Prenatal gastrointestinal development in the pig and responses after preterm birth

Randal Buddington, P. T. Sangild, B. Hance, Eunice Huang, Dennis Black

Research output: Contribution to journalReview article

13 Citations (Scopus)

Abstract

Despite clinical research and medical advances, care of the preterm infant remains a clinical challenge, with the immature gastrointestinal (GI) system limiting the types and amounts of nutrients that can be provided enterally to meet energy and nutrient requirements. Progress in understanding the relationship between dietary inputs and the developing GI system after preterm birth has been limited by ethical constraints of using preterm infants as experimental subjects and a lack of relevant animal models. We review development of the GI system of the pig during gestation, the similarities shared with human fetuses, and the responses to dietary stimuli. The GI systems of pigs and humans develop early in gestation, with growth and maturation accelerating during the final weeks prior to birth. As a consequence, deficits in GI digestive capacities are directly related to how early in gestation an infant or pig is delivered, thereby complicating attempts to provide adequate enteral nutrients for growth and development. Pigs differ from humans by being born with low activities of the brush border membrane carbohydrases necessary for hydrolysis of nonlactose carbohydrates. Fetuses of both species have impaired lipid digestion coinciding with lipid malabsorption after preterm birth. Protease activity, although present, may not be adequate and may limit growth potential. Undigested enteral inputs are available to the resident bacteria and the production of metabolites can influence health and nutrition. The preterm pig represents a relevant and translational animal model for understanding GI development and for identifying diet and regulatory factors that stimulate GI growth and maturation after preterm birth and thereby accelerate the transition from parenteral nutrition to full enteral nutrition.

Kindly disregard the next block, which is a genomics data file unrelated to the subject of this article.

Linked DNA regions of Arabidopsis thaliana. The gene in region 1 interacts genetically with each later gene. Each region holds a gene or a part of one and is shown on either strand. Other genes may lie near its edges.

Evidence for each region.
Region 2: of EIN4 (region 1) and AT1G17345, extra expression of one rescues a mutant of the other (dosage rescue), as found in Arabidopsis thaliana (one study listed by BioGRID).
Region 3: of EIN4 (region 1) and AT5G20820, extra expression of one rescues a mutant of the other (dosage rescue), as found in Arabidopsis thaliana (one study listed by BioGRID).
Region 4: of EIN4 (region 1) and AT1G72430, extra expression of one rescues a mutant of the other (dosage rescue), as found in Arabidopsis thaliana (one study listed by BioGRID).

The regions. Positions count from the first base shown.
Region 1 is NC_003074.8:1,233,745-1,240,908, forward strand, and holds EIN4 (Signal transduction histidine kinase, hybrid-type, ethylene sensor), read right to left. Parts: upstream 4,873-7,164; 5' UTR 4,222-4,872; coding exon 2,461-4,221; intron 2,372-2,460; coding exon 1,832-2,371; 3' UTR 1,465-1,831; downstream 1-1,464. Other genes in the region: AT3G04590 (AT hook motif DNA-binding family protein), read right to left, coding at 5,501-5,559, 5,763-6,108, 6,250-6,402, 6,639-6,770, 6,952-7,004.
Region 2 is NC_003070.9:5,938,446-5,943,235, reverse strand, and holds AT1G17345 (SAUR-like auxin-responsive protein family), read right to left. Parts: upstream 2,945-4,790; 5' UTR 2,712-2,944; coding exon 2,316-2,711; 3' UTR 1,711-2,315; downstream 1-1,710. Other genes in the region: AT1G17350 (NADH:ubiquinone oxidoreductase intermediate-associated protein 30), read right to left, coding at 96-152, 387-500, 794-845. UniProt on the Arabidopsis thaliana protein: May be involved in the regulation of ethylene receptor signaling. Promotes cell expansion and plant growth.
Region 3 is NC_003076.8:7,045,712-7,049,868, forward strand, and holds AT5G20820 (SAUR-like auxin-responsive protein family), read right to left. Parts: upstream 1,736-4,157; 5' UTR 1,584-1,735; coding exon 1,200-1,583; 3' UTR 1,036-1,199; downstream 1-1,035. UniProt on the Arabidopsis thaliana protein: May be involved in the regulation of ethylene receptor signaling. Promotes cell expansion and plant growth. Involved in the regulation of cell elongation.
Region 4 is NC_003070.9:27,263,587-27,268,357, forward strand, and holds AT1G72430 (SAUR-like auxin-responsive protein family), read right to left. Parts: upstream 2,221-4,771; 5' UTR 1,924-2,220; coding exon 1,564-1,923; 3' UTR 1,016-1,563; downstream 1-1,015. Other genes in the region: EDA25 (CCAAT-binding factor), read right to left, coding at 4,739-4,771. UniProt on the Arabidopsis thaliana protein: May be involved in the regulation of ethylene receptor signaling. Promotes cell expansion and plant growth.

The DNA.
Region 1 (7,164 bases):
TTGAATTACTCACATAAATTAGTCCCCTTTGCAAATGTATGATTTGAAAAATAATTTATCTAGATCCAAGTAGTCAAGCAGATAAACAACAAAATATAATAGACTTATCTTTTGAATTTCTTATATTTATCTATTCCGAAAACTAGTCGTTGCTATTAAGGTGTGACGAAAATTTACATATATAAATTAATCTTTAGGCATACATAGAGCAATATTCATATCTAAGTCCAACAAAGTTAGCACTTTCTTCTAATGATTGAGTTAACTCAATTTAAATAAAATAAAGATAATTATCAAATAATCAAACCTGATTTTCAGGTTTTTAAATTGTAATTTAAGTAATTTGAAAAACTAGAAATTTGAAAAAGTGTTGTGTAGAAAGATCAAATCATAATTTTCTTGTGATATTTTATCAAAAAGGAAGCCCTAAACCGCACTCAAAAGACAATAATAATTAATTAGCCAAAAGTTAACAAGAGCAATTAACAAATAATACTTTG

Original languageEnglish (US)
Pages (from-to)290-298
Number of pages9
JournalJournal of Animal Science
Volume90
Issue numberSUPPL4
DOIs
StatePublished - Dec 1 2012

Fingerprint

premature birth
Premature Birth
Swine
gastrointestinal system
swine
pregnancy
energy requirements
Premature Infants
Food
Pregnancy
Small Intestine
fetus
Fetus
Animal Models
Growth
animal models
Lipids
malabsorption
Health Services Research
Parenteral Nutrition

All Science Journal Classification (ASJC) codes

  • Food Science
  • Animal Science and Zoology
  • Genetics

Cite this

Prenatal gastrointestinal development in the pig and responses after preterm birth. / Buddington, Randal; Sangild, P. T.; Hance, B.; Huang, Eunice; Black, Dennis.

In: Journal of Animal Science, Vol. 90, No. SUPPL4, 01.12.2012, p. 290-298.

Research output: Contribution to journalReview article

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